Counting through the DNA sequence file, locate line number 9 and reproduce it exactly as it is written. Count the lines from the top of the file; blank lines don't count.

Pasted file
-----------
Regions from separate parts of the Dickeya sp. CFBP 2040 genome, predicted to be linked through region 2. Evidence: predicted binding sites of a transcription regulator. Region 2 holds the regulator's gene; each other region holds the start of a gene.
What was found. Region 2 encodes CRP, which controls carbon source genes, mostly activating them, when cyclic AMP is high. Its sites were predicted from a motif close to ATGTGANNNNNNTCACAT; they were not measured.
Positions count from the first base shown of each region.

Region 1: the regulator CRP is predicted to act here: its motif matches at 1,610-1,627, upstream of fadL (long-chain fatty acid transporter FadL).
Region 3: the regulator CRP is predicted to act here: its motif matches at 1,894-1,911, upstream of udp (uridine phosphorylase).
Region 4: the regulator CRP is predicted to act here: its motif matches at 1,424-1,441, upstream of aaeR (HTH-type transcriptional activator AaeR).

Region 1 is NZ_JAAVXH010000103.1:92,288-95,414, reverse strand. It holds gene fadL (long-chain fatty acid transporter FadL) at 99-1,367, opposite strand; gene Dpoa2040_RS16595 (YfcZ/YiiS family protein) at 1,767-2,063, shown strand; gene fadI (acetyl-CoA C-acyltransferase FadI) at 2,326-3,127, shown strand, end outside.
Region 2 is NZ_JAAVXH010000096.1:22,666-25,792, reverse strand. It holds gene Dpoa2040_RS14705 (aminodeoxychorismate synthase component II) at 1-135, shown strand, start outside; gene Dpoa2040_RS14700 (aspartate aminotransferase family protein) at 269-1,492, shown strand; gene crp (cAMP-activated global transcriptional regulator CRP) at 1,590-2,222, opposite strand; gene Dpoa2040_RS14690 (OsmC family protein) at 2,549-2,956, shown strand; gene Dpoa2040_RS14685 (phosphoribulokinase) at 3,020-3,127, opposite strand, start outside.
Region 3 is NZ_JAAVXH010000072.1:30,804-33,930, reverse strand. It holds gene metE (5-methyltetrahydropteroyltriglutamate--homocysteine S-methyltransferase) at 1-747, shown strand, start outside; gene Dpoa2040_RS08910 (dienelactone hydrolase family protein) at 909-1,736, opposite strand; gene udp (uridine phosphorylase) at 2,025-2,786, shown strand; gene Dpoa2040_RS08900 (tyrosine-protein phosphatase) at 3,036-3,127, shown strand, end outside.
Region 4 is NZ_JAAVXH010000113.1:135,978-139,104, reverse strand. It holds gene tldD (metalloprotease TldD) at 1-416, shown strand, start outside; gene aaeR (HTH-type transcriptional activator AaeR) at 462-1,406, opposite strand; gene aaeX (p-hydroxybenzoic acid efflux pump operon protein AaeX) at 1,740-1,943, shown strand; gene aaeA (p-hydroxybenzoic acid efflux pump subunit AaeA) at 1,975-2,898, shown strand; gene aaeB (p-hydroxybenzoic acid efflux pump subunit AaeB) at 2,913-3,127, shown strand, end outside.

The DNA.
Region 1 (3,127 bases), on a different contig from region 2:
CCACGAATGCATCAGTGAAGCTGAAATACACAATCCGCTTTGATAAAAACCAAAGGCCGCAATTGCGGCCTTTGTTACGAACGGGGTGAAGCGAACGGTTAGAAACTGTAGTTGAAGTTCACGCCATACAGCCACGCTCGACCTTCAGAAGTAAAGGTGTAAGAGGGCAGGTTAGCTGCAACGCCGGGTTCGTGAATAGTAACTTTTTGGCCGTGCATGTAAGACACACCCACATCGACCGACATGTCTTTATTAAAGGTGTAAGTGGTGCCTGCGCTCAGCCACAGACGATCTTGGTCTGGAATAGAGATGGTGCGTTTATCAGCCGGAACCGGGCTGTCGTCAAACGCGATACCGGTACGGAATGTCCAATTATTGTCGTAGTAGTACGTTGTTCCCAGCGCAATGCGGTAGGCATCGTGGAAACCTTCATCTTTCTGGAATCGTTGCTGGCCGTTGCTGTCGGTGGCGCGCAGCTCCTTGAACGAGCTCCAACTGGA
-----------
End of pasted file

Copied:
Region 3 is NZ_JAAVXH010000072.1:30,804-33,930, reverse strand. It holds gene metE (5-methyltetrahydropteroyltriglutamate--homocysteine S-methyltransferase) at 1-747, shown strand, start outside; gene Dpoa2040_RS08910 (dienelactone hydrolase family protein) at 909-1,736, opposite strand; gene udp (uridine phosphorylase) at 2,025-2,786, shown strand; gene Dpoa2040_RS08900 (tyrosine-protein phosphatase) at 3,036-3,127, shown strand, end outside.